The cellular lives of Wolbachia

J. Porter and W. Sullivan,  Nature Reviews Microbiology,  2023.

Wolbachia are successful Gram-negative bacterial endosymbionts, globally infecting a large fraction of arthropod species and filarial nematodes. Efficient vertical transmission, the capacity for horizontal transmission, manipulation of host reproduction and enhancement of host fitness can promote the spread both within and between species. Wolbachia are abundant and can occupy extraordinary diverse and evolutionary distant host species, suggesting that they have evolved to engage and manipulate highly conserved core cellular processes. Here, we review recent studies identifying Wolbachia–host interactions at the molecular and cellular levels. We explore how Wolbachia interact with a wide array of host cytoplasmic and nuclear components in order to thrive in a diversity of cell types and cellular environments. This endosymbiont has also evolved the ability to precisely target and manipulate specific phases of the host cell cycle. The remarkable diversity of cellular interactions distinguishes Wolbachia from other endosymbionts and is largely responsible for facilitating its global propagation through host populations. Finally, we describe how insights into Wolbachia–host cellular interactions have led to promising applications in controlling insect-borne and filarial nematode-based diseases.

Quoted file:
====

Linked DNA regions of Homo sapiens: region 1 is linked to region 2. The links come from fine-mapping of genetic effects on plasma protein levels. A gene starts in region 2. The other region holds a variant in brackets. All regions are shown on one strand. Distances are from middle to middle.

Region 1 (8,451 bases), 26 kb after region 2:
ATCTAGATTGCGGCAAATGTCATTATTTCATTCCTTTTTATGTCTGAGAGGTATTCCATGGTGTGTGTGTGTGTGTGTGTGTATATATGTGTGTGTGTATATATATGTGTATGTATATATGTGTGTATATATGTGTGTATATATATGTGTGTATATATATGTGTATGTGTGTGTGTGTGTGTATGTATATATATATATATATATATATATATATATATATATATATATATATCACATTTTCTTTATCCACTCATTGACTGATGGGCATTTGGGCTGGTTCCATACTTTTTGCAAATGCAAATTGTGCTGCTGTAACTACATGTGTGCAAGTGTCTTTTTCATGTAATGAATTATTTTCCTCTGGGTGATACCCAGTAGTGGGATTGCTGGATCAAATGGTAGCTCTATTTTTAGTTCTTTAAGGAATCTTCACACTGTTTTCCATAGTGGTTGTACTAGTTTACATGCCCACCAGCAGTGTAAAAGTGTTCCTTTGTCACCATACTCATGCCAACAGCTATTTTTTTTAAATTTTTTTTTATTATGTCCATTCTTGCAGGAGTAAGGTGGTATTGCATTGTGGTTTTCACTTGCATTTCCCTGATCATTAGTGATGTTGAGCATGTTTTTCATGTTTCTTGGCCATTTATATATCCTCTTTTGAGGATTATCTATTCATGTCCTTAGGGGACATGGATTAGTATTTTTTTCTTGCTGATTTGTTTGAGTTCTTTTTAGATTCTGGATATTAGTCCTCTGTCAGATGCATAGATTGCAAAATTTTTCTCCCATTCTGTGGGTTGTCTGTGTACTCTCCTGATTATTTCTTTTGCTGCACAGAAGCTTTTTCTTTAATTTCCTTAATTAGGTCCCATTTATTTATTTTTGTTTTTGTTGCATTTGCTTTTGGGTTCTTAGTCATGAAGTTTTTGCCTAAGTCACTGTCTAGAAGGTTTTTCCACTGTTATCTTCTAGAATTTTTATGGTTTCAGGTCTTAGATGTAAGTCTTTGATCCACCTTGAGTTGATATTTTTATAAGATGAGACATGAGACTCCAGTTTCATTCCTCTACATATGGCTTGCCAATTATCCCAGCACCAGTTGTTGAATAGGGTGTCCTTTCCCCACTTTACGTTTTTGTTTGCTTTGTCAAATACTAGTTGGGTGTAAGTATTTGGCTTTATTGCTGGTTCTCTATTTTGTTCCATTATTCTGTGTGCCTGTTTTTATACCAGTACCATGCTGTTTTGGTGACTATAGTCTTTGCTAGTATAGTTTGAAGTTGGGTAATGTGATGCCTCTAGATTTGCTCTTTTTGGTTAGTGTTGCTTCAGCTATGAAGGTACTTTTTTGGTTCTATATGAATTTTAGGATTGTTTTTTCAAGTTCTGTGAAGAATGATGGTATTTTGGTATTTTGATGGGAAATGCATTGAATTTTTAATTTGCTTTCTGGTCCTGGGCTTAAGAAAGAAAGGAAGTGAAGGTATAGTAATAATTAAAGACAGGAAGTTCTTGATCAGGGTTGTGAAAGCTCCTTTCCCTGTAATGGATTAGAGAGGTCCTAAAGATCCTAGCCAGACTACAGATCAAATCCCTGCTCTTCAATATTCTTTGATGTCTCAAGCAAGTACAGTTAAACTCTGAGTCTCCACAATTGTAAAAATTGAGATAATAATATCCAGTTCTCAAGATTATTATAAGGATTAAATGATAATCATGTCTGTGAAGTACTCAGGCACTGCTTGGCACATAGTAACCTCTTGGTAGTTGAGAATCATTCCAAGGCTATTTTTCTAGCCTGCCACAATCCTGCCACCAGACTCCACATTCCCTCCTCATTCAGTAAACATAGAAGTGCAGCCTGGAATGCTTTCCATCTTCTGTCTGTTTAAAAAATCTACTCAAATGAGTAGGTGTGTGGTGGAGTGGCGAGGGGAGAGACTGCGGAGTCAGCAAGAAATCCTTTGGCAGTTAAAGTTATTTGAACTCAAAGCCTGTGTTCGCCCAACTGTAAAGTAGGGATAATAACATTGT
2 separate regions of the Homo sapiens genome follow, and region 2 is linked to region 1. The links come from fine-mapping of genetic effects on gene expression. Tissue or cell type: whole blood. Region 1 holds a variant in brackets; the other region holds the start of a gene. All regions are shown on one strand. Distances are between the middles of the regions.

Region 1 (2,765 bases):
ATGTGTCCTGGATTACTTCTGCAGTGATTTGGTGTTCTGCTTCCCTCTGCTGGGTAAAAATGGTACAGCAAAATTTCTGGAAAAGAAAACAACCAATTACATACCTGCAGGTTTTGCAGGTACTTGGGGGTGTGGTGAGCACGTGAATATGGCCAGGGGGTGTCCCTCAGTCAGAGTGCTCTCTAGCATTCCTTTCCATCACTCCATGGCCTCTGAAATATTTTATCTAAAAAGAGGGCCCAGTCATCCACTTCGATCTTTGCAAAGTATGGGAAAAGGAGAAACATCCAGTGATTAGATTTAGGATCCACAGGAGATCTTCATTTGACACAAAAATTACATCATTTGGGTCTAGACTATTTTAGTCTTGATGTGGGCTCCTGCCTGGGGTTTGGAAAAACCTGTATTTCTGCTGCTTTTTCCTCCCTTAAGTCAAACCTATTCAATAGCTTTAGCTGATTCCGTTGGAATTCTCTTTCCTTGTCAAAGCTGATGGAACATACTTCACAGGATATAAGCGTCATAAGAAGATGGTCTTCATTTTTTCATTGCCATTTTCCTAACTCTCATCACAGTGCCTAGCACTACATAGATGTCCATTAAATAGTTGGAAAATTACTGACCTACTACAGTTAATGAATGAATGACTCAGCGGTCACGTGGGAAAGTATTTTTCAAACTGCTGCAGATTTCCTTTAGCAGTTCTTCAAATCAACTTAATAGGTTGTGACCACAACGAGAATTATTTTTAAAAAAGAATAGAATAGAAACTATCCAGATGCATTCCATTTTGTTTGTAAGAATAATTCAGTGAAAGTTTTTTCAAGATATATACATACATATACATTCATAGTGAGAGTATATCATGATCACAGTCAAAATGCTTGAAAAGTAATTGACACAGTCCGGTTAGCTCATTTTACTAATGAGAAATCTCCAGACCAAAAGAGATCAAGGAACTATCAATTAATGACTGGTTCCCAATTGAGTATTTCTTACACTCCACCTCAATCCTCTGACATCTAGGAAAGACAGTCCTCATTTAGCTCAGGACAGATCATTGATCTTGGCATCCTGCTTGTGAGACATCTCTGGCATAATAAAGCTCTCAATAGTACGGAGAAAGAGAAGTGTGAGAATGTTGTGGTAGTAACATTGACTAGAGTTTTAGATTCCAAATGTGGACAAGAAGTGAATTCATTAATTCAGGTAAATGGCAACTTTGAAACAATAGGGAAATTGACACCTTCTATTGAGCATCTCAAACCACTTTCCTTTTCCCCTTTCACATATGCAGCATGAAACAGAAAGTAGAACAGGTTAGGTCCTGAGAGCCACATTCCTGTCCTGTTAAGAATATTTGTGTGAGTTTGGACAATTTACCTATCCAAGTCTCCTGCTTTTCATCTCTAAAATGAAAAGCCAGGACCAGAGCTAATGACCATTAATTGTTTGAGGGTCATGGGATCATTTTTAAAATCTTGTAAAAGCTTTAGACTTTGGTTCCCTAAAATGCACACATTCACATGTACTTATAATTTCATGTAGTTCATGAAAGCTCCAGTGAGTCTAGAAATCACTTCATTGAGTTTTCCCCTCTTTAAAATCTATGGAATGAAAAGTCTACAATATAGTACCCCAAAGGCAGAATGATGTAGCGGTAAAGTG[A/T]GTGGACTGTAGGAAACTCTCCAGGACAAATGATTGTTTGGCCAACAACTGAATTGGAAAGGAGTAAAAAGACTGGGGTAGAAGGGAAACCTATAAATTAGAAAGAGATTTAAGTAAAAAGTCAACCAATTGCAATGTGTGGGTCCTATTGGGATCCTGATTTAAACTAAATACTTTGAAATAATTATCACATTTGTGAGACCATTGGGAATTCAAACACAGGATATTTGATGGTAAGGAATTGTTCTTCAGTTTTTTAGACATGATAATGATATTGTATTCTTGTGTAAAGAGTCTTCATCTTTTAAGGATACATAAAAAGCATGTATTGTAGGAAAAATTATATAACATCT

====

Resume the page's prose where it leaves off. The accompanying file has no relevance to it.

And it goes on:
More related to this: